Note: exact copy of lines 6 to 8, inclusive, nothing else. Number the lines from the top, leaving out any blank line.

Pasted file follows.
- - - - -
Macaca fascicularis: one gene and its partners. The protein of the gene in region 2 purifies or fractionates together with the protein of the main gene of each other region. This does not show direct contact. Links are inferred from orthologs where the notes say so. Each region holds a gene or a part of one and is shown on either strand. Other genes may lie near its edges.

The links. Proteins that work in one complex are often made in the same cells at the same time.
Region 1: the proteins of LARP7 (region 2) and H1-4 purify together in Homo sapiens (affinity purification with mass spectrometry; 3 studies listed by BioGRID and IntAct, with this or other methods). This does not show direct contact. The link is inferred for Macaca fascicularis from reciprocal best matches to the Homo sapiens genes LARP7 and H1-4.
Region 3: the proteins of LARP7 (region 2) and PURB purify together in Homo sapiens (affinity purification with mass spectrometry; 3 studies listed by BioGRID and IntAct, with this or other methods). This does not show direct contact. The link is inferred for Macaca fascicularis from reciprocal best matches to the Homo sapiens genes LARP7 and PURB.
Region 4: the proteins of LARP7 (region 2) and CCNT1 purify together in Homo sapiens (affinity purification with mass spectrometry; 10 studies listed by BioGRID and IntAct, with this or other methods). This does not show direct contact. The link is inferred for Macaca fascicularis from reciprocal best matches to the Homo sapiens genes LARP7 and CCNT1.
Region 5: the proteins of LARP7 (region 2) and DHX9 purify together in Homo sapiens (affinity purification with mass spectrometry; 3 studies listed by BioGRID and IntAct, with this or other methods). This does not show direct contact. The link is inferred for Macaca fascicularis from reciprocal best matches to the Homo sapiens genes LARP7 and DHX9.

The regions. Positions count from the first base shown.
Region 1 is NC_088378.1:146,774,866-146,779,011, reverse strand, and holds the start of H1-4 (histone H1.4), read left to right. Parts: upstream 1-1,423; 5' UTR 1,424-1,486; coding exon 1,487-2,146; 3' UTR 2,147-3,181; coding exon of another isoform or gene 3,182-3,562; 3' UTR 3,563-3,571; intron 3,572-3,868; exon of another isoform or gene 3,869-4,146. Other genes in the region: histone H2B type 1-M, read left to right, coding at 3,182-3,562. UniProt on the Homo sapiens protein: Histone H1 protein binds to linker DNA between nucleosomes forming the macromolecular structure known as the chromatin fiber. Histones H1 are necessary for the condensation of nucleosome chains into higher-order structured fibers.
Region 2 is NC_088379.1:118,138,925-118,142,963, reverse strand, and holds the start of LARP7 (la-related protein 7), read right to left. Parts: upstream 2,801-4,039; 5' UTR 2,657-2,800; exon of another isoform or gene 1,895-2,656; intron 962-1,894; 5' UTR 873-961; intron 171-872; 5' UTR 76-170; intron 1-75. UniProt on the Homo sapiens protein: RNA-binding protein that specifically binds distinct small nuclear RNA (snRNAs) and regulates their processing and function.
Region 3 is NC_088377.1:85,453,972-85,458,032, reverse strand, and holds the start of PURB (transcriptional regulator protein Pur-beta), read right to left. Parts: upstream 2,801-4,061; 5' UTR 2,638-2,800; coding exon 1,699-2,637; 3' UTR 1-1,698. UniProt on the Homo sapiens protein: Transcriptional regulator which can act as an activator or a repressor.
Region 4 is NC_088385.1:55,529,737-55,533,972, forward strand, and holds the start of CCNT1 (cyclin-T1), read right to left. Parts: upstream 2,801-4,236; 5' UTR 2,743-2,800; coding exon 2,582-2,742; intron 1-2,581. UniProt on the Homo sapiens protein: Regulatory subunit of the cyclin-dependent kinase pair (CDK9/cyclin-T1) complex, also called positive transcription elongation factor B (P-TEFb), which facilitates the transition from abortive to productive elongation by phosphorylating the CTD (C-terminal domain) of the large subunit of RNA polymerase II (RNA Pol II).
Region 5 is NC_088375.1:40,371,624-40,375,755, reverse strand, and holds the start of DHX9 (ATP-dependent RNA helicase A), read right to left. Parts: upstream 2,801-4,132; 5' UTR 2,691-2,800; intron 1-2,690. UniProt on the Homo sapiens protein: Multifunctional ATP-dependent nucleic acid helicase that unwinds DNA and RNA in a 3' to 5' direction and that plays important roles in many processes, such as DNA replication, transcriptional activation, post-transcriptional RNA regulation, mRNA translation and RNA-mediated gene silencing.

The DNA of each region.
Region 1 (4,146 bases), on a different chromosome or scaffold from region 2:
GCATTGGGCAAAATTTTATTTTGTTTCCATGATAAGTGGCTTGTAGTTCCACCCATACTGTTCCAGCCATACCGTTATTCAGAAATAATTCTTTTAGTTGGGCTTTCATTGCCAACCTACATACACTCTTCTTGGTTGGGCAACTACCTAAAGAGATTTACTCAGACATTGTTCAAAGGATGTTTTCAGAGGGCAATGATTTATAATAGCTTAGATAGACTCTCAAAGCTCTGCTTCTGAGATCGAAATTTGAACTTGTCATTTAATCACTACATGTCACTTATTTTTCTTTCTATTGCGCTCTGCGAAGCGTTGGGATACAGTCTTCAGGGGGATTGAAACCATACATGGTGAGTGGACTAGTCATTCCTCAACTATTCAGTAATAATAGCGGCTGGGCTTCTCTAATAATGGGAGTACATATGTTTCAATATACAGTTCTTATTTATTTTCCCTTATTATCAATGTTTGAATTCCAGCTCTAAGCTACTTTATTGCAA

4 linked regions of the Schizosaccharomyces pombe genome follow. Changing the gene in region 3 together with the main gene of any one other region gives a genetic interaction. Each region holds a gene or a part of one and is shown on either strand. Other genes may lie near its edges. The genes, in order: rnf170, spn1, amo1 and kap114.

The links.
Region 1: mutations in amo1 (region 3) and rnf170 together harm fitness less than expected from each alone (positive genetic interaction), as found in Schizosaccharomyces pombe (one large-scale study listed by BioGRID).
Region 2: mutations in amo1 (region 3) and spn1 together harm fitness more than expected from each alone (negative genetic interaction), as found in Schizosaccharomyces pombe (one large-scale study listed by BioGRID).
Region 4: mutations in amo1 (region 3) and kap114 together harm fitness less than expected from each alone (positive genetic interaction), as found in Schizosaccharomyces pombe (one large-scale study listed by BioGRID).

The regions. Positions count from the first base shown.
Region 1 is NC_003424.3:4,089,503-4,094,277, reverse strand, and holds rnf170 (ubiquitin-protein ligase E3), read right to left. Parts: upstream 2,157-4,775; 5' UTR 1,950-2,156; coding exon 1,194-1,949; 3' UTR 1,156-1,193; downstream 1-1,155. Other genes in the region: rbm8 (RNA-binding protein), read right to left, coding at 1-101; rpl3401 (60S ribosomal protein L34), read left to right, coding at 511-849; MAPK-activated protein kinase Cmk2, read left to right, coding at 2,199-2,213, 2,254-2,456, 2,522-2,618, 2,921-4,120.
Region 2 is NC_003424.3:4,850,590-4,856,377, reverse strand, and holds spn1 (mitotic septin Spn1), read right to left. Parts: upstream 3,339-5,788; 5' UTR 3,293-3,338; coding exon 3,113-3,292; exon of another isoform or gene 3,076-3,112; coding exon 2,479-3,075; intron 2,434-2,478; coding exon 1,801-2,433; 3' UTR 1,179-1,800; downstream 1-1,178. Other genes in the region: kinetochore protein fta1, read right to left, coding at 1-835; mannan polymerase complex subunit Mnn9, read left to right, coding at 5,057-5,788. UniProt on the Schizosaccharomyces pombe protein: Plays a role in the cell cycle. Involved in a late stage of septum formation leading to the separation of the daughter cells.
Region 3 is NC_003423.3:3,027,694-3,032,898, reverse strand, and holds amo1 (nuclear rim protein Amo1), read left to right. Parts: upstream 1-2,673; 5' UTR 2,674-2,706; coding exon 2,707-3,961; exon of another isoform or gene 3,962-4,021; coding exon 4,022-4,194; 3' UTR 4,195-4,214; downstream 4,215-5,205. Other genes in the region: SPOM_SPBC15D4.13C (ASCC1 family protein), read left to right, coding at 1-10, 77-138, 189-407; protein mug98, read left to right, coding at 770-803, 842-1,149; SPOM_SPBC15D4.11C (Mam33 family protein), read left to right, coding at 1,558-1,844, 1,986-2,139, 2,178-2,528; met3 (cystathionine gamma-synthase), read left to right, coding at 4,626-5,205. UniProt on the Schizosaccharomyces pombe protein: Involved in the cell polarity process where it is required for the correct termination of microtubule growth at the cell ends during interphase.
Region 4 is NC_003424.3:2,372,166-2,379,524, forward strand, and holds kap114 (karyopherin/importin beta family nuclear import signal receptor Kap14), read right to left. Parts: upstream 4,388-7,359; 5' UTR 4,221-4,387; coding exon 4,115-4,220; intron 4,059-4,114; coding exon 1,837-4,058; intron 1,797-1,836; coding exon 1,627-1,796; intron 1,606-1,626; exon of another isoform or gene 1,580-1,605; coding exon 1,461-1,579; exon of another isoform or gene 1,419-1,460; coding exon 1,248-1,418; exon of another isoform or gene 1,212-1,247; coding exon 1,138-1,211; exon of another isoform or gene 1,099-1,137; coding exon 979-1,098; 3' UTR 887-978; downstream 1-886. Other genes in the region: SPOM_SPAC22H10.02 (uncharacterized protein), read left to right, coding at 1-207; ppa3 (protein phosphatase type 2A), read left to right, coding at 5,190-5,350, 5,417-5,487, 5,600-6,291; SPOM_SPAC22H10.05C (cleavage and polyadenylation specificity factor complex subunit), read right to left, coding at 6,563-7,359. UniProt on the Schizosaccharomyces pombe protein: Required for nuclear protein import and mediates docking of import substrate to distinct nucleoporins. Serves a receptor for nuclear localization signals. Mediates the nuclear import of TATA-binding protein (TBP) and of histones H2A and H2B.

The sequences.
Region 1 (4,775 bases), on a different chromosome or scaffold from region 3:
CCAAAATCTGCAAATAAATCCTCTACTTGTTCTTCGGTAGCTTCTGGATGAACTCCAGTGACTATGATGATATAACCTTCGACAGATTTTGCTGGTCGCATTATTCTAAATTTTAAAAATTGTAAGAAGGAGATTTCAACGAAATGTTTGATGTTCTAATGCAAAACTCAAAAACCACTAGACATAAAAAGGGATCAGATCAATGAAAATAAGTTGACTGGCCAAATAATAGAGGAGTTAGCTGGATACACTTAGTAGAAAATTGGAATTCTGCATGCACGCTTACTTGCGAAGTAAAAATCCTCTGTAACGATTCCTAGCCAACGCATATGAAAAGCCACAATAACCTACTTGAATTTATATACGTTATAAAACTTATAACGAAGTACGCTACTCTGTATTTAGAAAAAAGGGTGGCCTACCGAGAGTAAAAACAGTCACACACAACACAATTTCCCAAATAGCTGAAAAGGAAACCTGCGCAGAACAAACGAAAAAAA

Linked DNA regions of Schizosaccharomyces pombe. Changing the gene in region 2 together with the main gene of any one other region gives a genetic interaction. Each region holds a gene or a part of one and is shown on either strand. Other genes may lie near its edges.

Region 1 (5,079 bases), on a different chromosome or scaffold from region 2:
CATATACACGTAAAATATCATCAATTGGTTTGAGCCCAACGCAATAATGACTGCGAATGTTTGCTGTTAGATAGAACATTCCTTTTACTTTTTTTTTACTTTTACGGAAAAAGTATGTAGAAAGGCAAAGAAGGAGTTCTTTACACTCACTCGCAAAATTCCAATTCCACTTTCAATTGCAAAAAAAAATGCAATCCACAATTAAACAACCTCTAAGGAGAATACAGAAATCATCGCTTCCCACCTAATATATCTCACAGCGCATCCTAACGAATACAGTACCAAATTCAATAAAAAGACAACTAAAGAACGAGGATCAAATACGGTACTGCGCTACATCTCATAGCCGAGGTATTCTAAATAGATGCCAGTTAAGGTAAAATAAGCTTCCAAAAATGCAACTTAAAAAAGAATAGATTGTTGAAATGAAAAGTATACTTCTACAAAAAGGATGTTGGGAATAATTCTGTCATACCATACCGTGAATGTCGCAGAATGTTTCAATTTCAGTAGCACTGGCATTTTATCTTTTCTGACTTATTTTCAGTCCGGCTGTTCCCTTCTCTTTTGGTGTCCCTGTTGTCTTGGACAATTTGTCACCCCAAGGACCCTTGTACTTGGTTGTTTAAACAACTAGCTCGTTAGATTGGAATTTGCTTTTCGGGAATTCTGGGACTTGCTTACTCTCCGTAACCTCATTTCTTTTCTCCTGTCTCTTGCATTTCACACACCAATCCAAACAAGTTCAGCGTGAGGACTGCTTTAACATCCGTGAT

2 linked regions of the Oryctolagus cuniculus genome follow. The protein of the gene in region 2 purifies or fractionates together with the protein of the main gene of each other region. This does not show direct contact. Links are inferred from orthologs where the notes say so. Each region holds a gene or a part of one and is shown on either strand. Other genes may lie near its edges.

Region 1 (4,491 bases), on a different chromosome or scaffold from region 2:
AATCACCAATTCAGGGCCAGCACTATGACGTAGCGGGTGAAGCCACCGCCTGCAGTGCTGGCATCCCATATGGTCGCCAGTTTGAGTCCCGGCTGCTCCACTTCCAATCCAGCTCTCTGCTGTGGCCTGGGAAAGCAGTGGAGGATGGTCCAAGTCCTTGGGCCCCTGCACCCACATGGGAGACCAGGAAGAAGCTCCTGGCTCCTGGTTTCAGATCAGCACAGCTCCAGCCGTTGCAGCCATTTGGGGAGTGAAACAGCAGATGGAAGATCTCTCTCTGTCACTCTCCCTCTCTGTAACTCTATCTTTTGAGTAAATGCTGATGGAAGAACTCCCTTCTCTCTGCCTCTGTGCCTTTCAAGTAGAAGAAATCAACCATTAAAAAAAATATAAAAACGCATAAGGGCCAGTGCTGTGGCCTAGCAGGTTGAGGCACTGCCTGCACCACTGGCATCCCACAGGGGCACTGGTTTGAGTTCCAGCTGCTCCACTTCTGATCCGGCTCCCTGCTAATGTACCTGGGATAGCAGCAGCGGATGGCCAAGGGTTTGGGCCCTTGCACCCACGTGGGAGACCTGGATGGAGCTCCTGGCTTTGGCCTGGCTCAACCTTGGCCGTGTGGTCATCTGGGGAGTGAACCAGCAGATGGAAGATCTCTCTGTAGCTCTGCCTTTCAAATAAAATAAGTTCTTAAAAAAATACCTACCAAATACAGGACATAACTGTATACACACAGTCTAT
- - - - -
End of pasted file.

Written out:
Region 5: the proteins of LARP7 (region 2) and DHX9 purify together in Homo sapiens (affinity purification with mass spectrometry; 3 studies listed by BioGRID and IntAct, with this or other methods). This does not show direct contact. The link is inferred for Macaca fascicularis from reciprocal best matches to the Homo sapiens genes LARP7 and DHX9.

The regions. Positions count from the first base shown.
Region 1 is NC_088378.1:146,774,866-146,779,011, reverse strand, and holds the start of H1-4 (histone H1.4), read left to right. Parts: upstream 1-1,423; 5' UTR 1,424-1,486; coding exon 1,487-2,146; 3' UTR 2,147-3,181; coding exon of another isoform or gene 3,182-3,562; 3' UTR 3,563-3,571; intron 3,572-3,868; exon of another isoform or gene 3,869-4,146. Other genes in the region: histone H2B type 1-M, read left to right, coding at 3,182-3,562. UniProt on the Homo sapiens protein: Histone H1 protein binds to linker DNA between nucleosomes forming the macromolecular structure known as the chromatin fiber. Histones H1 are necessary for the condensation of nucleosome chains into higher-order structured fibers.